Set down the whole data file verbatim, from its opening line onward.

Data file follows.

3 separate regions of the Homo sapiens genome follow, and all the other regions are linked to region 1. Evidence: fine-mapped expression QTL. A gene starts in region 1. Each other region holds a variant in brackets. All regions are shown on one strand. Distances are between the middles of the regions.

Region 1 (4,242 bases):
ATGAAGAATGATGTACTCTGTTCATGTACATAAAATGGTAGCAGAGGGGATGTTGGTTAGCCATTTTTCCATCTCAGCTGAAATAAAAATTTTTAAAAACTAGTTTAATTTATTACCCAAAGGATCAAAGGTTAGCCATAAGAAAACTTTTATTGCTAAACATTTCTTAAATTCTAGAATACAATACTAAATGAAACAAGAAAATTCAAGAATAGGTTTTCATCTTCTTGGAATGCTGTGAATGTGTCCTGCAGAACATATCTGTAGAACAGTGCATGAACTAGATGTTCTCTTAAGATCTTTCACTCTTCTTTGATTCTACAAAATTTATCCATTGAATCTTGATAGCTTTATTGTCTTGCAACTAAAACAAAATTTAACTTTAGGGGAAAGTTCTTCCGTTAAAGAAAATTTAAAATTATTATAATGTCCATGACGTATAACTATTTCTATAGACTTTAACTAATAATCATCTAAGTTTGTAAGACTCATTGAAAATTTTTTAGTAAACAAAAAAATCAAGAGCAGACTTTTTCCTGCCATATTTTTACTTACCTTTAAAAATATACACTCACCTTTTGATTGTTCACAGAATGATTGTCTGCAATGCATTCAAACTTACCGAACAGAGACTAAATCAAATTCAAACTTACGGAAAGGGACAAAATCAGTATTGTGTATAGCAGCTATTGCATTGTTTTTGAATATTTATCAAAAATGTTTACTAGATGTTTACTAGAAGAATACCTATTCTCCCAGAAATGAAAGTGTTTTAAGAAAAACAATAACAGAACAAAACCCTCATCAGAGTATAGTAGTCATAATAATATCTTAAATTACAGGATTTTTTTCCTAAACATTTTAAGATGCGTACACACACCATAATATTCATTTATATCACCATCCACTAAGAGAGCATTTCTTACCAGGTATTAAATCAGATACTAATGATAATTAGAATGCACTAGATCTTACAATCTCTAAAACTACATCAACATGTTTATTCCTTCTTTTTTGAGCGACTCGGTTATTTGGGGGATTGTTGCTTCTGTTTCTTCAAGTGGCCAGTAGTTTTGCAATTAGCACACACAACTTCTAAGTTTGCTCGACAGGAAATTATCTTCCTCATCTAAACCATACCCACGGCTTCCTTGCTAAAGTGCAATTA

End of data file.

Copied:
3 separate regions of the Homo sapiens genome follow, and all the other regions are linked to region 1. Evidence: fine-mapped expression QTL. A gene starts in region 1. Each other region holds a variant in brackets. All regions are shown on one strand. Distances are between the middles of the regions.

Region 1 (4,242 bases):
ATGAAGAATGATGTACTCTGTTCATGTACATAAAATGGTAGCAGAGGGGATGTTGGTTAGCCATTTTTCCATCTCAGCTGAAATAAAAATTTTTAAAAACTAGTTTAATTTATTACCCAAAGGATCAAAGGTTAGCCATAAGAAAACTTTTATTGCTAAACATTTCTTAAATTCTAGAATACAATACTAAATGAAACAAGAAAATTCAAGAATAGGTTTTCATCTTCTTGGAATGCTGTGAATGTGTCCTGCAGAACATATCTGTAGAACAGTGCATGAACTAGATGTTCTCTTAAGATCTTTCACTCTTCTTTGATTCTACAAAATTTATCCATTGAATCTTGATAGCTTTATTGTCTTGCAACTAAAACAAAATTTAACTTTAGGGGAAAGTTCTTCCGTTAAAGAAAATTTAAAATTATTATAATGTCCATGACGTATAACTATTTCTATAGACTTTAACTAATAATCATCTAAGTTTGTAAGACTCATTGAAAATTTTTTAGTAAACAAAAAAATCAAGAGCAGACTTTTTCCTGCCATATTTTTACTTACCTTTAAAAATATACACTCACCTTTTGATTGTTCACAGAATGATTGTCTGCAATGCATTCAAACTTACCGAACAGAGACTAAATCAAATTCAAACTTACGGAAAGGGACAAAATCAGTATTGTGTATAGCAGCTATTGCATTGTTTTTGAATATTTATCAAAAATGTTTACTAGATGTTTACTAGAAGAATACCTATTCTCCCAGAAATGAAAGTGTTTTAAGAAAAACAATAACAGAACAAAACCCTCATCAGAGTATAGTAGTCATAATAATATCTTAAATTACAGGATTTTTTTCCTAAACATTTTAAGATGCGTACACACACCATAATATTCATTTATATCACCATCCACTAAGAGAGCATTTCTTACCAGGTATTAAATCAGATACTAATGATAATTAGAATGCACTAGATCTTACAATCTCTAAAACTACATCAACATGTTTATTCCTTCTTTTTTGAGCGACTCGGTTATTTGGGGGATTGTTGCTTCTGTTTCTTCAAGTGGCCAGTAGTTTTGCAATTAGCACACACAACTTCTAAGTTTGCTCGACAGGAAATTATCTTCCTCATCTAAACCATACCCACGGCTTCCTTGCTAAAGTGCAATTA